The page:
An Islamic State fighter tells Reuters news agency that US air strikes would have "no impact on us". "The planes attack positions they think are strategic, but this is not how we operate. We are trained for guerrilla street war," he said.


    "God is with us and our promise is heaven. When we are promised heaven, do you think death will stop us?" the unnamed IS fighter is quoted as saying.

    16:54: Bram Janssen, journalist

    continues: "One bomb dropped in #Khazer, 100 meters from us. The rest into #IS territory. Hard to say where, but approx between 1-3 km from Khazer."


    An unnamed US official tells the BBC that IS fighters have taken control of Mosul Dam, seen as a huge setback for the Kurdish forces. Iraq's largest hydroelectric facility provides vast quantities of electricity and water to the IS-stronghold in the north of Iraq. The official said "we are extremely concerned by this development".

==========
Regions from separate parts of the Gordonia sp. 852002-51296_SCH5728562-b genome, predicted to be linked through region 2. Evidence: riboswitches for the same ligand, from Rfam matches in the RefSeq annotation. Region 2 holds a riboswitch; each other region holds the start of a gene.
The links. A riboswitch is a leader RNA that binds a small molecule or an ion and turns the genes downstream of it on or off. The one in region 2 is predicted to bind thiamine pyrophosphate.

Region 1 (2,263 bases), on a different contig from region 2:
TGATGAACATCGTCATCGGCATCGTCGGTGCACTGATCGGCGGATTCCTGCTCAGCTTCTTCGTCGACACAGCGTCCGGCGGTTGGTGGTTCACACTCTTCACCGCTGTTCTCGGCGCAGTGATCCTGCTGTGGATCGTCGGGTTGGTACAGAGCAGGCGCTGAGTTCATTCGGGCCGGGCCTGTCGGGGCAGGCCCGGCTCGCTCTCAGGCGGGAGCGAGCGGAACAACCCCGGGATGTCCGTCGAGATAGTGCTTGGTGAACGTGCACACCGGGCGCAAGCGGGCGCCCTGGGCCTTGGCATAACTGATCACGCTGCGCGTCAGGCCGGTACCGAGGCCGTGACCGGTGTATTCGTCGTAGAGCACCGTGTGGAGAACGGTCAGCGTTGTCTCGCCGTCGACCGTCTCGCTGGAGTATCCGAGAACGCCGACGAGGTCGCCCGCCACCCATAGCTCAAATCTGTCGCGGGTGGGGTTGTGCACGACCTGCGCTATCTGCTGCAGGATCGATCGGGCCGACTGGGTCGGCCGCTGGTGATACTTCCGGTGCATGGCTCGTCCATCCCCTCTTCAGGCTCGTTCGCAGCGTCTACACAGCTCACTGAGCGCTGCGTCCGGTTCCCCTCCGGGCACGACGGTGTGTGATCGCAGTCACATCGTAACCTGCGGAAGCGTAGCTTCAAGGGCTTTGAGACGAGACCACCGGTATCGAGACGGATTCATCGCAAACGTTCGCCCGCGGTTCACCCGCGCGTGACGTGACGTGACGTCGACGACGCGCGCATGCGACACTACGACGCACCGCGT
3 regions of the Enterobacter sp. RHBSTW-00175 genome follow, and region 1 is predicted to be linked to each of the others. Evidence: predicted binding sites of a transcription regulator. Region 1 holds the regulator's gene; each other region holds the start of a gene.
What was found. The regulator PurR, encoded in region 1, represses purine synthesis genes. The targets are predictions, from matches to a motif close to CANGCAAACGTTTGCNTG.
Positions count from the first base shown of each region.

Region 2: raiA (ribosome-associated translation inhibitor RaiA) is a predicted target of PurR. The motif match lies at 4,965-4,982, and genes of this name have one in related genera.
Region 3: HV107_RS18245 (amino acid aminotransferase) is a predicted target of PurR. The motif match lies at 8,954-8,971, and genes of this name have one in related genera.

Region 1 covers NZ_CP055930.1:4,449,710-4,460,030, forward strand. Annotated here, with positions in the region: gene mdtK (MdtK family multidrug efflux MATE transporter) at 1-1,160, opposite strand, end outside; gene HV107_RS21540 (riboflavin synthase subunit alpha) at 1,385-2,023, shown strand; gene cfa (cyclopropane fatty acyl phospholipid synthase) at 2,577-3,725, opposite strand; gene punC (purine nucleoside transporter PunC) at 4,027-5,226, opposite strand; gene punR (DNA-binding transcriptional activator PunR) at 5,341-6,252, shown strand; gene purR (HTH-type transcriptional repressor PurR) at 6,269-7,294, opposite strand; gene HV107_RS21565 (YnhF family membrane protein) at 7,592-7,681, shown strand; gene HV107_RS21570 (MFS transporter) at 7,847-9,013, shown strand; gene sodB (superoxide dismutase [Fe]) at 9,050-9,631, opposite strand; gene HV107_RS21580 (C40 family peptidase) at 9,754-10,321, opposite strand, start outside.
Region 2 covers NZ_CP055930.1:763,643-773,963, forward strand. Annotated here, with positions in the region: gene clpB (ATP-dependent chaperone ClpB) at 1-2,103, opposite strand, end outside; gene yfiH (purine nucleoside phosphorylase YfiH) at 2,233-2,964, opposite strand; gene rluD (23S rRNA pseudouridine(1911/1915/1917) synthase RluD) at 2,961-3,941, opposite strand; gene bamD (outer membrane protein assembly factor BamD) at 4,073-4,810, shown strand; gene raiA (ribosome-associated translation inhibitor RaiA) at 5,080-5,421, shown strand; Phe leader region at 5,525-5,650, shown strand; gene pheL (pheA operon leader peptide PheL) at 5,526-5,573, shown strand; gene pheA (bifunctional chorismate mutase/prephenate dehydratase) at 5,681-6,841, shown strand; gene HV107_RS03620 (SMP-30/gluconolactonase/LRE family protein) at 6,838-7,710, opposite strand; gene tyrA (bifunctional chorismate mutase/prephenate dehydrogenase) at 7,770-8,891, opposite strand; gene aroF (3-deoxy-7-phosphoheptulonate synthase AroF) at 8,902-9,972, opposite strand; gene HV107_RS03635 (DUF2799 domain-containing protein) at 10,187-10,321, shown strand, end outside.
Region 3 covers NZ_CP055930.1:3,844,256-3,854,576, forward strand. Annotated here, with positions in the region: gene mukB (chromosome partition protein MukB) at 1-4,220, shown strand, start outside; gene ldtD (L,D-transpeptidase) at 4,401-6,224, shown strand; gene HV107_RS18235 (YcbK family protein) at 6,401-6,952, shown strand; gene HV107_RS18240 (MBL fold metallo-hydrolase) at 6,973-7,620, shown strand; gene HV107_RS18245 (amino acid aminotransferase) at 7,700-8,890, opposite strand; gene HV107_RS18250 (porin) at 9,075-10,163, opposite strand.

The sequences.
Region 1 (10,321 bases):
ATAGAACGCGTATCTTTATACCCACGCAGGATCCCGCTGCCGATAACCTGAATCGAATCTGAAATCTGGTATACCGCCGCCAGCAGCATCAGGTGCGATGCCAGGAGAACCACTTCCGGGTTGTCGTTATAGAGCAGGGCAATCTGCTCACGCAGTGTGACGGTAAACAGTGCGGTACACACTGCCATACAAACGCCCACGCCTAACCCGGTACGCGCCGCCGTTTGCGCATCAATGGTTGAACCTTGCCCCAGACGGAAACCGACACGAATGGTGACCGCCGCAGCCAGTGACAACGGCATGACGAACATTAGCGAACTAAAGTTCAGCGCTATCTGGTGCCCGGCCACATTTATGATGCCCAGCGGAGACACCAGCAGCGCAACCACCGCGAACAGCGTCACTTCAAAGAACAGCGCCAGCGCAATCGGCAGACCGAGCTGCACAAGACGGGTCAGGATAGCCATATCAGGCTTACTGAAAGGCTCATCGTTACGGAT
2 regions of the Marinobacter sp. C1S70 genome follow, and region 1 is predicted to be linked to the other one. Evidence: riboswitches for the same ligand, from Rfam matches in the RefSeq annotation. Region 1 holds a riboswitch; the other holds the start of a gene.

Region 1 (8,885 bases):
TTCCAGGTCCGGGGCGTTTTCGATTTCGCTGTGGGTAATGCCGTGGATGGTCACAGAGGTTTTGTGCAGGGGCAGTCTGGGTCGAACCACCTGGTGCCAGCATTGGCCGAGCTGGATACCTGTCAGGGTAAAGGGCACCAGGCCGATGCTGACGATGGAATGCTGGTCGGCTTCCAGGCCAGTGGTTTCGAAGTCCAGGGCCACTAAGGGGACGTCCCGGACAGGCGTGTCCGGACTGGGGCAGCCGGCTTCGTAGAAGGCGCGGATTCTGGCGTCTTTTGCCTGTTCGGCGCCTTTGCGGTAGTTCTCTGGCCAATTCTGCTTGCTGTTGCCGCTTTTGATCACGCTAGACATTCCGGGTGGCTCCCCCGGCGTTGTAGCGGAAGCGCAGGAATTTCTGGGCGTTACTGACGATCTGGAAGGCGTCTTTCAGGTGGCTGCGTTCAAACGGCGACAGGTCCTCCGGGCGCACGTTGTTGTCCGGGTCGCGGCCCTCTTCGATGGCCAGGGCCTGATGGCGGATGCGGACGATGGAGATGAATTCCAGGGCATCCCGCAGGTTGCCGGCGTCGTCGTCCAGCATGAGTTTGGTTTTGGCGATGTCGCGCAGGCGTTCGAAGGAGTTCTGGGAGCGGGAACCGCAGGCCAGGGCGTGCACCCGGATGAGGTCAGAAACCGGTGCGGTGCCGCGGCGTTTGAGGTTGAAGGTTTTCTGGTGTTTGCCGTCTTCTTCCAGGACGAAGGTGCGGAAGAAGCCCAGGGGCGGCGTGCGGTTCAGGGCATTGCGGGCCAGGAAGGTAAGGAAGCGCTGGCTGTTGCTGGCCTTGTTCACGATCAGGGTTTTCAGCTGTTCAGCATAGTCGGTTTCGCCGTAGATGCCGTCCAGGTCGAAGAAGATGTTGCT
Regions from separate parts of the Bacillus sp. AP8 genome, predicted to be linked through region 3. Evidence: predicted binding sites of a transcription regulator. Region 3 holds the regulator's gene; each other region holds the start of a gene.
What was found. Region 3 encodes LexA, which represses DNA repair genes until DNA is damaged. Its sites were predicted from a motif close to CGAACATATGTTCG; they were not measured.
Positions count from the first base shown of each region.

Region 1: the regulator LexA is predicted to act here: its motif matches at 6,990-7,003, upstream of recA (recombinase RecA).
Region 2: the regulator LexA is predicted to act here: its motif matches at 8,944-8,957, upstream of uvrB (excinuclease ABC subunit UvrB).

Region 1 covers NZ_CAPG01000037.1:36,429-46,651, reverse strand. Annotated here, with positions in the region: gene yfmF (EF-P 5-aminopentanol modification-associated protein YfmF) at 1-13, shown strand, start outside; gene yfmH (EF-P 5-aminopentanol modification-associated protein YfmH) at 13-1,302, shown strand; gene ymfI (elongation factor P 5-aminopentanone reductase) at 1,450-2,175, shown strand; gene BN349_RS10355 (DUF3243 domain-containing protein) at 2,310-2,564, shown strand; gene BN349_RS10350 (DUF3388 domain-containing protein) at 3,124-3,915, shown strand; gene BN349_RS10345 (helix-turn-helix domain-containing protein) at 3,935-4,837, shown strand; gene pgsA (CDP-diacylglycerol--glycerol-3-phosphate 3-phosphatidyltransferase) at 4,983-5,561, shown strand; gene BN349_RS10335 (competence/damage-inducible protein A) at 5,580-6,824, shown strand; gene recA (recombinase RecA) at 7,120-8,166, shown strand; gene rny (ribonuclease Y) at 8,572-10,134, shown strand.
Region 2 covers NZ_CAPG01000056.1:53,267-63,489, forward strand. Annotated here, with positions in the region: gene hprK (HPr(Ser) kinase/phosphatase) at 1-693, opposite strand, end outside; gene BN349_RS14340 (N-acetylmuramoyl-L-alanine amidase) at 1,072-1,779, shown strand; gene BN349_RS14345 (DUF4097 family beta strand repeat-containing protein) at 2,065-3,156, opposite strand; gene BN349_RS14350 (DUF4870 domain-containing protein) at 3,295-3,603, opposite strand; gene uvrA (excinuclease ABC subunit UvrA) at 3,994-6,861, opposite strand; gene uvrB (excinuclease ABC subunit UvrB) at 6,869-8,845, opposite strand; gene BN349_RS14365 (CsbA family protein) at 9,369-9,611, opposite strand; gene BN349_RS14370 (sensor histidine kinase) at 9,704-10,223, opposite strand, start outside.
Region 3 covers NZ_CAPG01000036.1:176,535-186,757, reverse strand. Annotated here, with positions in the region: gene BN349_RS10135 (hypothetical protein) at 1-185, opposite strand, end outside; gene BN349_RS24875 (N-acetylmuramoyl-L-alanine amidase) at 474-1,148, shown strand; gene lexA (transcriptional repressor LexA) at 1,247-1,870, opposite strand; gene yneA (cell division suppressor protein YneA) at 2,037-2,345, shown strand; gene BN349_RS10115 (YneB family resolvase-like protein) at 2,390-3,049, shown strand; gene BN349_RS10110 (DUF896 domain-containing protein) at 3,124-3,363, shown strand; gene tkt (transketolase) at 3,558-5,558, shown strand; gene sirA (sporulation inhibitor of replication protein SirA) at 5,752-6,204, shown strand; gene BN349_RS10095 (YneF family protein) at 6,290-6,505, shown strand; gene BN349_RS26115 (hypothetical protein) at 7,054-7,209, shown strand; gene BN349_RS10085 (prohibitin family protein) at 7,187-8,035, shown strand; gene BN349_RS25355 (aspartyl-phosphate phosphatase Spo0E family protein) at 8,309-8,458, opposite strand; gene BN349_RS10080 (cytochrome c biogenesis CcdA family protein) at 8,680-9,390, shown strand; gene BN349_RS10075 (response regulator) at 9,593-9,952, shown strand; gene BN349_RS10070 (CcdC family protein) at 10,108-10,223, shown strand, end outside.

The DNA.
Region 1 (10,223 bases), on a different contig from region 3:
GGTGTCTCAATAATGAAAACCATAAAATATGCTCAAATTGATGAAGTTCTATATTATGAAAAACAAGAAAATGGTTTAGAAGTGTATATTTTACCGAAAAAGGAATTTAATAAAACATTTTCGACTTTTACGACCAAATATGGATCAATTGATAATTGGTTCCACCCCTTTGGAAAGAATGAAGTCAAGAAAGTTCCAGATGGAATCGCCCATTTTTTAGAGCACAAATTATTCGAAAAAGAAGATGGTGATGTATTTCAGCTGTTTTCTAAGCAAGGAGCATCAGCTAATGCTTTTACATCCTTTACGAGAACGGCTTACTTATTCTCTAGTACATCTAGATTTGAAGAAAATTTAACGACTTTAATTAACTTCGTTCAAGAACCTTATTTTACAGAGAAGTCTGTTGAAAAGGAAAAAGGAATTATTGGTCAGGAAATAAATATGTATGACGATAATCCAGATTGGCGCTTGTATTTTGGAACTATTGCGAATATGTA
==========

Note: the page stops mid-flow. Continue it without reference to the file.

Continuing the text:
Protesters took to the streets of London on Friday to call on the UK government to help the Yazidi religious minority in Iraq.

    Protesters in London call for help from the government for the Yazidi religious minority who have been forced to flee after attacks by Islamic State extremists in northern Iraq on 8 August 2014
    Theo Leggett, BBC business correspondent

    Under normal circumstances, aircraft frequently do fly through Iraqi airspace on routes to and from the Middle East. However, many carriers have recently chosen to divert their aircraft around the country for safety reasons, among them Air France, Lufthansa and Virgin Atlantic. The Federal Aviation Administration has now banned US airlines from flying through Iraqi airspace due to what it calls the "potentially hazardous situation" created by armed conflict in the region.